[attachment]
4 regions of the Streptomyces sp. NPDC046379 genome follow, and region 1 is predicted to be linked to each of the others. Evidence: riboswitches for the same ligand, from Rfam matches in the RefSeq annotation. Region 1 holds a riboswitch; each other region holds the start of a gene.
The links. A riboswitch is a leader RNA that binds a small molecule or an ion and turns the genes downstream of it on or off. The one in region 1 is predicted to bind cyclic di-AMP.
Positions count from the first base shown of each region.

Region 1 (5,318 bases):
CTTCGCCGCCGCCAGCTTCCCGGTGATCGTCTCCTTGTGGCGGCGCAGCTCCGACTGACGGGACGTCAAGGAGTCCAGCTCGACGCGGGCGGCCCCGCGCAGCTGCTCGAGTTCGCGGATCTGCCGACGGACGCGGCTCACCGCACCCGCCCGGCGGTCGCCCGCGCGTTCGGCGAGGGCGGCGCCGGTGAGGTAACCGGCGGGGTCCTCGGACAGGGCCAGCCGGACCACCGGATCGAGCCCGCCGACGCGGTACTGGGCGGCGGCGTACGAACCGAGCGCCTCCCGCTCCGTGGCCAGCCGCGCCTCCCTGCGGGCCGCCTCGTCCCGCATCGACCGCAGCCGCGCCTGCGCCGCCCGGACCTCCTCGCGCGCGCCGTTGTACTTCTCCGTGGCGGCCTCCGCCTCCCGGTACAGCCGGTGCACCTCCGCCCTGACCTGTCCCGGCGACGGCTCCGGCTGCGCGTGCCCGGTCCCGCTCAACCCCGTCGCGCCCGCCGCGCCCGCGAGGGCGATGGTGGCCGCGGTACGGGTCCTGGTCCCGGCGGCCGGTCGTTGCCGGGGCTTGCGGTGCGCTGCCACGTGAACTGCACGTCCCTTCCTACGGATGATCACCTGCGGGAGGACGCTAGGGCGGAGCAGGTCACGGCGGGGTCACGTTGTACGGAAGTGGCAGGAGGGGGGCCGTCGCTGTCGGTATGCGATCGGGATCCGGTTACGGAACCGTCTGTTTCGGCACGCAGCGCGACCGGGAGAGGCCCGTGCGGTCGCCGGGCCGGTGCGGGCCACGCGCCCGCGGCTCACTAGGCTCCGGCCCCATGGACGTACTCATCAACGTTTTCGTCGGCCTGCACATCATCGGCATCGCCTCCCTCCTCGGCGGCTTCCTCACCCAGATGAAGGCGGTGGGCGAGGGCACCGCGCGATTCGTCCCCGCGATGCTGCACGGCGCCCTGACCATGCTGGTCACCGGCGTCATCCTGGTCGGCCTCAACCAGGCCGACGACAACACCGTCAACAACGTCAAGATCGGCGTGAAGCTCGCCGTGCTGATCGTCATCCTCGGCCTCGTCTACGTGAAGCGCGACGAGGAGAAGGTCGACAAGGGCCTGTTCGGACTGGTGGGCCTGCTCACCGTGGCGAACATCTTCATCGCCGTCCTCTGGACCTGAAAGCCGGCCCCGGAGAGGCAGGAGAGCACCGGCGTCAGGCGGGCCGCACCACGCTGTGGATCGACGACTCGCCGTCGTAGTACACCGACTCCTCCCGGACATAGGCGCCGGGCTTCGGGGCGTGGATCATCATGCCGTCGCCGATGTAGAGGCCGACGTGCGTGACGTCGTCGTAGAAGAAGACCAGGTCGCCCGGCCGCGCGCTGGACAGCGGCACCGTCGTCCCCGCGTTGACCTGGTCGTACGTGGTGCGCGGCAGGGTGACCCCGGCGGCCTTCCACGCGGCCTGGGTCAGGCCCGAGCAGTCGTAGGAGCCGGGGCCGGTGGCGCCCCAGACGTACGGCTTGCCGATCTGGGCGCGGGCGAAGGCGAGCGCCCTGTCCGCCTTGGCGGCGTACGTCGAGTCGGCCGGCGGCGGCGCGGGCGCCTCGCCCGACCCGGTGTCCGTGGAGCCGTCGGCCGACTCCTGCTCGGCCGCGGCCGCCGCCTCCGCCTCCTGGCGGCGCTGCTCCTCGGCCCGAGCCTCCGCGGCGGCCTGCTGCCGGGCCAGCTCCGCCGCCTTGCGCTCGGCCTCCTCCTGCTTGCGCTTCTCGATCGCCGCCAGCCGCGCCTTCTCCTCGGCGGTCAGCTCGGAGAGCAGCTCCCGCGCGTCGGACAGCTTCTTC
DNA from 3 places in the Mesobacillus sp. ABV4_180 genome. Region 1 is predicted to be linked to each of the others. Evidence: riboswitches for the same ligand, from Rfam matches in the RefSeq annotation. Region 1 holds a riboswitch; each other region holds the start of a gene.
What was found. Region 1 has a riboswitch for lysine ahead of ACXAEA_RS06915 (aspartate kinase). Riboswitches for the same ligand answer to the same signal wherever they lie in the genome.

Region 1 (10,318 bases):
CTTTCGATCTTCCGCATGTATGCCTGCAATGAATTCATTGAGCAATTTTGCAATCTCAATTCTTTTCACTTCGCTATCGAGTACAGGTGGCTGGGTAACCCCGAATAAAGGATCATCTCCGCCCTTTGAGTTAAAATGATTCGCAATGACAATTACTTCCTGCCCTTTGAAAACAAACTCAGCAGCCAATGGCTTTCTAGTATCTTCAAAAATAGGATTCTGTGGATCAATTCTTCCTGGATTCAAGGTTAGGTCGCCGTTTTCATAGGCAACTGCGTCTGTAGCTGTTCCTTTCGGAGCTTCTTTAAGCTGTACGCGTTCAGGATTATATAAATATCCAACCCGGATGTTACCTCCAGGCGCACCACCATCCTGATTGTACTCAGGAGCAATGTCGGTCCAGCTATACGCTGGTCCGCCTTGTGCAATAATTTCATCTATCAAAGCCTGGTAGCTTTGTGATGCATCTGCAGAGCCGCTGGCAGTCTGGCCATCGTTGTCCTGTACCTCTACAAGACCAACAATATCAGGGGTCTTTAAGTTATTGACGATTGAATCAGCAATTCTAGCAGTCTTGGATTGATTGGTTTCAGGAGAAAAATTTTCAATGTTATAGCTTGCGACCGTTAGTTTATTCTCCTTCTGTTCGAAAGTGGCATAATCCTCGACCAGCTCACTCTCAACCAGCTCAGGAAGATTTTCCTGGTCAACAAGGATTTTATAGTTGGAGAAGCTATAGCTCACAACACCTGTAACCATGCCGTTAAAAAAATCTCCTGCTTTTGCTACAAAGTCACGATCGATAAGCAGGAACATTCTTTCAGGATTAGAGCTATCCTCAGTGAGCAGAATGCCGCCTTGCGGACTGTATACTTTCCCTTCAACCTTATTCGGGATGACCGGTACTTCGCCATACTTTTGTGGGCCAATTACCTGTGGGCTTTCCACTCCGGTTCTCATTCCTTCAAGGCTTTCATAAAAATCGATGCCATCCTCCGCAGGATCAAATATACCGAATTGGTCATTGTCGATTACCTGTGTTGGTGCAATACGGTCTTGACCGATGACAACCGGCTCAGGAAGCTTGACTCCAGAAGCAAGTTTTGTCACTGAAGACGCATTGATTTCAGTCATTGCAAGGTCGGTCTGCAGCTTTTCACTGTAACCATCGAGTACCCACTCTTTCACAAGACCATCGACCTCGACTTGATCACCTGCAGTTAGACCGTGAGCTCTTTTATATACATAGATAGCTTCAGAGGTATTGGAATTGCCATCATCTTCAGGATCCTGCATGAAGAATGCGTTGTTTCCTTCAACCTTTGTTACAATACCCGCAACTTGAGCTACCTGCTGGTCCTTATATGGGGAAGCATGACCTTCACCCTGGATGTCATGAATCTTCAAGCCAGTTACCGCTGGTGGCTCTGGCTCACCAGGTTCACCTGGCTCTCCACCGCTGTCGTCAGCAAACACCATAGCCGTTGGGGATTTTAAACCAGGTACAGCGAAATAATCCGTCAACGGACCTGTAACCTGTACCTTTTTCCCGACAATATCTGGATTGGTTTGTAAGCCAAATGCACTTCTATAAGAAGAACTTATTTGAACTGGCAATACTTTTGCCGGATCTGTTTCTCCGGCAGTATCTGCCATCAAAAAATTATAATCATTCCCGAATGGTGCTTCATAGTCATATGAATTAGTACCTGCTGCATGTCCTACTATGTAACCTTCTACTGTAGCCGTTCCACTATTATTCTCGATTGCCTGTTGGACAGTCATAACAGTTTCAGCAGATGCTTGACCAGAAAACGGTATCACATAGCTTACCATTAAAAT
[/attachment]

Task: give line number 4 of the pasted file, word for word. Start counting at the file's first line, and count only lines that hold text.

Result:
Region 1 (5,318 bases):